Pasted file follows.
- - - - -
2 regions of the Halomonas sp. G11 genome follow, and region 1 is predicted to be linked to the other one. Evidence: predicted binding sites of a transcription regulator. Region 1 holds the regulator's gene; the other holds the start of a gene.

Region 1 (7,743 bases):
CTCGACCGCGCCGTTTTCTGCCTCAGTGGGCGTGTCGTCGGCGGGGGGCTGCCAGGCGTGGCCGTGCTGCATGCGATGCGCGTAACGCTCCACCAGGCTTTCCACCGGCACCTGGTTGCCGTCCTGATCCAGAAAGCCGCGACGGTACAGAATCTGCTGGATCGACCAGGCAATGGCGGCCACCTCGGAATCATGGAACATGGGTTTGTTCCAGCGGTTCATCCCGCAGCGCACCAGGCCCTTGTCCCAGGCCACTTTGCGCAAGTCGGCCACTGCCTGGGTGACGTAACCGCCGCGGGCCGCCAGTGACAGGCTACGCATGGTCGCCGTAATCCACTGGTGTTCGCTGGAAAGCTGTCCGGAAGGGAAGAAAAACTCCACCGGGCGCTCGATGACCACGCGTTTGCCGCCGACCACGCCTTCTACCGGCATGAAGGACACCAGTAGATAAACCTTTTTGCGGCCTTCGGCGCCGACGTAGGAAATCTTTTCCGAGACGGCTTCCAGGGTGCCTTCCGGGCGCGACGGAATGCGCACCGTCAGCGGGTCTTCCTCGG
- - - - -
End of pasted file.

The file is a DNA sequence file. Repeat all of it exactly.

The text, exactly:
2 regions of the Halomonas sp. G11 genome follow, and region 1 is predicted to be linked to the other one. Evidence: predicted binding sites of a transcription regulator. Region 1 holds the regulator's gene; the other holds the start of a gene.

Region 1 (7,743 bases):
CTCGACCGCGCCGTTTTCTGCCTCAGTGGGCGTGTCGTCGGCGGGGGGCTGCCAGGCGTGGCCGTGCTGCATGCGATGCGCGTAACGCTCCACCAGGCTTTCCACCGGCACCTGGTTGCCGTCCTGATCCAGAAAGCCGCGACGGTACAGAATCTGCTGGATCGACCAGGCAATGGCGGCCACCTCGGAATCATGGAACATGGGTTTGTTCCAGCGGTTCATCCCGCAGCGCACCAGGCCCTTGTCCCAGGCCACTTTGCGCAAGTCGGCCACTGCCTGGGTGACGTAACCGCCGCGGGCCGCCAGTGACAGGCTACGCATGGTCGCCGTAATCCACTGGTGTTCGCTGGAAAGCTGTCCGGAAGGGAAGAAAAACTCCACCGGGCGCTCGATGACCACGCGTTTGCCGCCGACCACGCCTTCTACCGGCATGAAGGACACCAGTAGATAAACCTTTTTGCGGCCTTCGGCGCCGACGTAGGAAATCTTTTCCGAGACGGCTTCCAGGGTGCCTTCCGGGCGCGACGGAATGCGCACCGTCAGCGGGTCTTCCTCGG